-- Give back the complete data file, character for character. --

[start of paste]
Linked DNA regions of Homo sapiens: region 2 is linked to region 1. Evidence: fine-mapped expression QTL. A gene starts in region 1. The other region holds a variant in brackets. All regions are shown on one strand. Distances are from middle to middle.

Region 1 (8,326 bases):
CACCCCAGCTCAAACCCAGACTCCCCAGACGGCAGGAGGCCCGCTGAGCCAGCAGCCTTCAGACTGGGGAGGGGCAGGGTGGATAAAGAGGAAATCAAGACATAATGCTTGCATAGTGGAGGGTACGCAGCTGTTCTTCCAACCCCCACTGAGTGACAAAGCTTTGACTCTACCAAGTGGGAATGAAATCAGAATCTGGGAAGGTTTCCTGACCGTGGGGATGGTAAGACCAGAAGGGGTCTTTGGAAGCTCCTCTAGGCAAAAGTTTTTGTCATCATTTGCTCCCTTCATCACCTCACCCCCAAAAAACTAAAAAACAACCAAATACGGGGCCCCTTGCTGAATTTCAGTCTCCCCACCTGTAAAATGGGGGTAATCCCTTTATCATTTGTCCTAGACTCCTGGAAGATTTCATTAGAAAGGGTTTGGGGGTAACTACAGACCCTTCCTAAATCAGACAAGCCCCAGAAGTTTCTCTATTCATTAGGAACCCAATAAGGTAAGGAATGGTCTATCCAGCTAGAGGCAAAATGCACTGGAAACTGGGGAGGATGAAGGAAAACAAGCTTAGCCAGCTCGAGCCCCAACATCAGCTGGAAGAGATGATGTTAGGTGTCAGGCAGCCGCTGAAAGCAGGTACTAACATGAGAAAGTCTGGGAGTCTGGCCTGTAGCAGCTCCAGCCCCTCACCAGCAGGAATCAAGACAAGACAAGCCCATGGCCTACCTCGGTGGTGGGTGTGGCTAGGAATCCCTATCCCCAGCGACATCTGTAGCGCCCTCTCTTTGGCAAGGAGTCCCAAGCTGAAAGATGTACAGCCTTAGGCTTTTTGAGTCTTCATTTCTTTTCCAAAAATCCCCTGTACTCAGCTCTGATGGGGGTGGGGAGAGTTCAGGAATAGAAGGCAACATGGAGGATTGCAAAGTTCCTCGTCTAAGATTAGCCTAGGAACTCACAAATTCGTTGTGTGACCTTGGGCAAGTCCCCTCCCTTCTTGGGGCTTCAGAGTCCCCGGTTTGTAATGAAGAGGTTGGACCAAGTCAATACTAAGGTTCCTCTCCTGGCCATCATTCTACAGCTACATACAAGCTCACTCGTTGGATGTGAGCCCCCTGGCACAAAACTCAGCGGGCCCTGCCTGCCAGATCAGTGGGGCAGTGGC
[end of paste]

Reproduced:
Linked DNA regions of Homo sapiens: region 2 is linked to region 1. Evidence: fine-mapped expression QTL. A gene starts in region 1. The other region holds a variant in brackets. All regions are shown on one strand. Distances are from middle to middle.

Region 1 (8,326 bases):
CACCCCAGCTCAAACCCAGACTCCCCAGACGGCAGGAGGCCCGCTGAGCCAGCAGCCTTCAGACTGGGGAGGGGCAGGGTGGATAAAGAGGAAATCAAGACATAATGCTTGCATAGTGGAGGGTACGCAGCTGTTCTTCCAACCCCCACTGAGTGACAAAGCTTTGACTCTACCAAGTGGGAATGAAATCAGAATCTGGGAAGGTTTCCTGACCGTGGGGATGGTAAGACCAGAAGGGGTCTTTGGAAGCTCCTCTAGGCAAAAGTTTTTGTCATCATTTGCTCCCTTCATCACCTCACCCCCAAAAAACTAAAAAACAACCAAATACGGGGCCCCTTGCTGAATTTCAGTCTCCCCACCTGTAAAATGGGGGTAATCCCTTTATCATTTGTCCTAGACTCCTGGAAGATTTCATTAGAAAGGGTTTGGGGGTAACTACAGACCCTTCCTAAATCAGACAAGCCCCAGAAGTTTCTCTATTCATTAGGAACCCAATAAGGTAAGGAATGGTCTATCCAGCTAGAGGCAAAATGCACTGGAAACTGGGGAGGATGAAGGAAAACAAGCTTAGCCAGCTCGAGCCCCAACATCAGCTGGAAGAGATGATGTTAGGTGTCAGGCAGCCGCTGAAAGCAGGTACTAACATGAGAAAGTCTGGGAGTCTGGCCTGTAGCAGCTCCAGCCCCTCACCAGCAGGAATCAAGACAAGACAAGCCCATGGCCTACCTCGGTGGTGGGTGTGGCTAGGAATCCCTATCCCCAGCGACATCTGTAGCGCCCTCTCTTTGGCAAGGAGTCCCAAGCTGAAAGATGTACAGCCTTAGGCTTTTTGAGTCTTCATTTCTTTTCCAAAAATCCCCTGTACTCAGCTCTGATGGGGGTGGGGAGAGTTCAGGAATAGAAGGCAACATGGAGGATTGCAAAGTTCCTCGTCTAAGATTAGCCTAGGAACTCACAAATTCGTTGTGTGACCTTGGGCAAGTCCCCTCCCTTCTTGGGGCTTCAGAGTCCCCGGTTTGTAATGAAGAGGTTGGACCAAGTCAATACTAAGGTTCCTCTCCTGGCCATCATTCTACAGCTACATACAAGCTCACTCGTTGGATGTGAGCCCCCTGGCACAAAACTCAGCGGGCCCTGCCTGCCAGATCAGTGGGGCAGTGGC